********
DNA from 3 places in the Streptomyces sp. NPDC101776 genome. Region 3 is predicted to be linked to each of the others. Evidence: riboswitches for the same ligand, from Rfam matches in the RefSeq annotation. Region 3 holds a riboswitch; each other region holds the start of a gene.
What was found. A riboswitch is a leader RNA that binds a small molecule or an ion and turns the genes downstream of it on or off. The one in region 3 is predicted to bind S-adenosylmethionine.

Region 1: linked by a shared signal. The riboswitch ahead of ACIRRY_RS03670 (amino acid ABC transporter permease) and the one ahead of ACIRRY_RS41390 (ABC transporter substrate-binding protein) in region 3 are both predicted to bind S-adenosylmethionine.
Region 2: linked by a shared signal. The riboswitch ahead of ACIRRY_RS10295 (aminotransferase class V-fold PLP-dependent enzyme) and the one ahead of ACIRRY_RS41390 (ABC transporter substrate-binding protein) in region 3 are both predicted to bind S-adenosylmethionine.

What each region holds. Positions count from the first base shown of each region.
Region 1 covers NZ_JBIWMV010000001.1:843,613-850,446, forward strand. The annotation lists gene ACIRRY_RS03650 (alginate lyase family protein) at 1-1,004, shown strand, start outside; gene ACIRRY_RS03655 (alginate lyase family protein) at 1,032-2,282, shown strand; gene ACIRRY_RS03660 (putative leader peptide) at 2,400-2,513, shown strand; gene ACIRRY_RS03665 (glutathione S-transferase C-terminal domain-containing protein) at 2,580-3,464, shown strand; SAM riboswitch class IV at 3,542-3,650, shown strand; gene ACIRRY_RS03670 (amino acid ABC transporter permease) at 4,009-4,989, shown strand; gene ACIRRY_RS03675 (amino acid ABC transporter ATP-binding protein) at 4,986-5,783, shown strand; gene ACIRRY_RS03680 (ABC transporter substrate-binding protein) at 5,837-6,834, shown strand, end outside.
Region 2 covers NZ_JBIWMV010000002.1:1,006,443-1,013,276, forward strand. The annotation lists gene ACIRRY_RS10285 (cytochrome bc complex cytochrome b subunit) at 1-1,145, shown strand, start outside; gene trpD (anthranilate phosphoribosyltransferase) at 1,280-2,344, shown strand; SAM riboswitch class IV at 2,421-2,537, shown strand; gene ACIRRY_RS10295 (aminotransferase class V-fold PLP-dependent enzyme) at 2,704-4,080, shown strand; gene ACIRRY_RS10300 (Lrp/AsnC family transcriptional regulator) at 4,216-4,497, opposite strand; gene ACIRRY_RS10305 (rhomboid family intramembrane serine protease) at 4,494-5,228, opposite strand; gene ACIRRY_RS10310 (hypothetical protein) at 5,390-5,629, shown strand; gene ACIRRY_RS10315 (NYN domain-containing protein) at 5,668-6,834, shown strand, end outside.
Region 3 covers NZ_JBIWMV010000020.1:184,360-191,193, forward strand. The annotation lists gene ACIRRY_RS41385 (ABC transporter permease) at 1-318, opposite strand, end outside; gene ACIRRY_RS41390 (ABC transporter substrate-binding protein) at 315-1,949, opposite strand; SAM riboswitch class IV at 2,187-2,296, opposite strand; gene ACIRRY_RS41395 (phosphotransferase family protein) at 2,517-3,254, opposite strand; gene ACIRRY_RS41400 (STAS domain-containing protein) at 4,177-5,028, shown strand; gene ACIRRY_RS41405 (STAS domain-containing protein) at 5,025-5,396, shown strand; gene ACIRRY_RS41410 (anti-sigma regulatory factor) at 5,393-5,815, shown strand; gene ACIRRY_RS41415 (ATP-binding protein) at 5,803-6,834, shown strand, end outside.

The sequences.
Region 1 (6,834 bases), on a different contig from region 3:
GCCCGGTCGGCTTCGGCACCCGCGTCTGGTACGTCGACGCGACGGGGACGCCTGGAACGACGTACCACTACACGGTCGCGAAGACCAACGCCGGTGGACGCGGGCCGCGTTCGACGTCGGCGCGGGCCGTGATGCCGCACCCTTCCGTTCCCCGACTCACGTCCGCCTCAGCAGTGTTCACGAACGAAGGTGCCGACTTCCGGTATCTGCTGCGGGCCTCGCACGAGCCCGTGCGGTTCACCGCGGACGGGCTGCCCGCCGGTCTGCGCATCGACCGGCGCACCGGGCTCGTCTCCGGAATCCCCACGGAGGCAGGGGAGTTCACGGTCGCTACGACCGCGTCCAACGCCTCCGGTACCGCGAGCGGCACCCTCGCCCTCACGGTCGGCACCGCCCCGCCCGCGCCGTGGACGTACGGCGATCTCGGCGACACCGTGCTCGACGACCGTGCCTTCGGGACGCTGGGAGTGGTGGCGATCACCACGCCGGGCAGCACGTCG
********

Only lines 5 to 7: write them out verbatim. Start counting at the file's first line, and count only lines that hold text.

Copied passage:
What each region holds. Positions count from the first base shown of each region.
Region 1 covers NZ_JBIWMV010000001.1:843,613-850,446, forward strand. The annotation lists gene ACIRRY_RS03650 (alginate lyase family protein) at 1-1,004, shown strand, start outside; gene ACIRRY_RS03655 (alginate lyase family protein) at 1,032-2,282, shown strand; gene ACIRRY_RS03660 (putative leader peptide) at 2,400-2,513, shown strand; gene ACIRRY_RS03665 (glutathione S-transferase C-terminal domain-containing protein) at 2,580-3,464, shown strand; SAM riboswitch class IV at 3,542-3,650, shown strand; gene ACIRRY_RS03670 (amino acid ABC transporter permease) at 4,009-4,989, shown strand; gene ACIRRY_RS03675 (amino acid ABC transporter ATP-binding protein) at 4,986-5,783, shown strand; gene ACIRRY_RS03680 (ABC transporter substrate-binding protein) at 5,837-6,834, shown strand, end outside.
Region 2 covers NZ_JBIWMV010000002.1:1,006,443-1,013,276, forward strand. The annotation lists gene ACIRRY_RS10285 (cytochrome bc complex cytochrome b subunit) at 1-1,145, shown strand, start outside; gene trpD (anthranilate phosphoribosyltransferase) at 1,280-2,344, shown strand; SAM riboswitch class IV at 2,421-2,537, shown strand; gene ACIRRY_RS10295 (aminotransferase class V-fold PLP-dependent enzyme) at 2,704-4,080, shown strand; gene ACIRRY_RS10300 (Lrp/AsnC family transcriptional regulator) at 4,216-4,497, opposite strand; gene ACIRRY_RS10305 (rhomboid family intramembrane serine protease) at 4,494-5,228, opposite strand; gene ACIRRY_RS10310 (hypothetical protein) at 5,390-5,629, shown strand; gene ACIRRY_RS10315 (NYN domain-containing protein) at 5,668-6,834, shown strand, end outside.